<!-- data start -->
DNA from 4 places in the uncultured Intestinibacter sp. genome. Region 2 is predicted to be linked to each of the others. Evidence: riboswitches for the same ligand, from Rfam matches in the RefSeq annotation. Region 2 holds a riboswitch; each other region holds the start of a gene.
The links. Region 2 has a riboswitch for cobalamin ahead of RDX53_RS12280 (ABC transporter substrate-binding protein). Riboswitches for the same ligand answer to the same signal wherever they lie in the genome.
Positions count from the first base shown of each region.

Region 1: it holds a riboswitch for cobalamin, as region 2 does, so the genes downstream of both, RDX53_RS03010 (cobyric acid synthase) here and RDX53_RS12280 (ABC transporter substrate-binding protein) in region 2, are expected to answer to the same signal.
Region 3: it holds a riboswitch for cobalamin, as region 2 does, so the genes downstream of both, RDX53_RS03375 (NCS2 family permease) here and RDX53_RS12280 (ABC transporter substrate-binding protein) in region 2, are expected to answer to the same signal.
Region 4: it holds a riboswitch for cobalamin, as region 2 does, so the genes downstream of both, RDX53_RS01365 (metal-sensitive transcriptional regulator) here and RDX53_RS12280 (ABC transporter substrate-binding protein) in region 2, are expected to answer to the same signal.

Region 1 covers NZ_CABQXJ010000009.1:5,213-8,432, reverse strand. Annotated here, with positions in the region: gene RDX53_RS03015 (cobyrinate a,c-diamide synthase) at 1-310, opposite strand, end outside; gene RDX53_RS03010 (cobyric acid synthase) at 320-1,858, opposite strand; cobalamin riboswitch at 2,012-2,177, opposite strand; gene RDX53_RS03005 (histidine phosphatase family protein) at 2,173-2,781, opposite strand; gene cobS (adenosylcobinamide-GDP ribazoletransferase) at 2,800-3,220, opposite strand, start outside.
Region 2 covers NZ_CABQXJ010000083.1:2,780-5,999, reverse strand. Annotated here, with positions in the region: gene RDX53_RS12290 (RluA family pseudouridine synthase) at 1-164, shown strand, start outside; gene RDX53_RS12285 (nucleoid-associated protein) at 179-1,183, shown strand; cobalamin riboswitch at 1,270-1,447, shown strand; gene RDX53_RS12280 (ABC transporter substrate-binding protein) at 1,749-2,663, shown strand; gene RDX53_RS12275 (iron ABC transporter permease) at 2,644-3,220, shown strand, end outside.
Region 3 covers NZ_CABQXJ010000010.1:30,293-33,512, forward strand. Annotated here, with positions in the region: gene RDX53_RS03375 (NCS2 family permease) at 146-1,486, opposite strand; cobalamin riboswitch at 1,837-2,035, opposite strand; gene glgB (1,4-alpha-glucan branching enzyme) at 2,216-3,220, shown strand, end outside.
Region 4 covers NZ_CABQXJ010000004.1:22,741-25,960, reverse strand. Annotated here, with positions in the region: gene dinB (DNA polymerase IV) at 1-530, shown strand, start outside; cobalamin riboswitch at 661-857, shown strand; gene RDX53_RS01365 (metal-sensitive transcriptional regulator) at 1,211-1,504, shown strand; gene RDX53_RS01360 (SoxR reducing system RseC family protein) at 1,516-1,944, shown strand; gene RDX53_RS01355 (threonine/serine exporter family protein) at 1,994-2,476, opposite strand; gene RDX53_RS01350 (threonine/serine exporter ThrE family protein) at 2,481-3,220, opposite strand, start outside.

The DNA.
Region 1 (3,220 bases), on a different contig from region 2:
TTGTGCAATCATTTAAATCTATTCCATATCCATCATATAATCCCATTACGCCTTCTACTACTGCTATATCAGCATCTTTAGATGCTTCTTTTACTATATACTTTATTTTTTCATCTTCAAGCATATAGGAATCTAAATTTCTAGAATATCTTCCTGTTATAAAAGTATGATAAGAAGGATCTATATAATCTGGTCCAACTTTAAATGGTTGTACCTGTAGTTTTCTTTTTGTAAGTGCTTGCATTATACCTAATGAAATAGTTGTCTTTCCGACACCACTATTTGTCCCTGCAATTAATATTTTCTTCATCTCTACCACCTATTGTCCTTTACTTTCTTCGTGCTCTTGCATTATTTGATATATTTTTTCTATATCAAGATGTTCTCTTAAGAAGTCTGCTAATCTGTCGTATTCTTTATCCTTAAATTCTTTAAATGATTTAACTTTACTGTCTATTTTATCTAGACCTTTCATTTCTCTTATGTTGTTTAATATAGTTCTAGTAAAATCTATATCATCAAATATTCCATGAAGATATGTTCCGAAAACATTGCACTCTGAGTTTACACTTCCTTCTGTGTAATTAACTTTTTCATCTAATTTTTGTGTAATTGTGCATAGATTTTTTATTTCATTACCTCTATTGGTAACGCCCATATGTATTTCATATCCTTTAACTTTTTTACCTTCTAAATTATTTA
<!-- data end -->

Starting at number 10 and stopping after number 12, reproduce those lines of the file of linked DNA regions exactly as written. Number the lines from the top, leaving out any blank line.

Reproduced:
Region 4 covers NZ_CABQXJ010000004.1:22,741-25,960, reverse strand. Annotated here, with positions in the region: gene dinB (DNA polymerase IV) at 1-530, shown strand, start outside; cobalamin riboswitch at 661-857, shown strand; gene RDX53_RS01365 (metal-sensitive transcriptional regulator) at 1,211-1,504, shown strand; gene RDX53_RS01360 (SoxR reducing system RseC family protein) at 1,516-1,944, shown strand; gene RDX53_RS01355 (threonine/serine exporter family protein) at 1,994-2,476, opposite strand; gene RDX53_RS01350 (threonine/serine exporter ThrE family protein) at 2,481-3,220, opposite strand, start outside.

The DNA.
Region 1 (3,220 bases), on a different contig from region 2: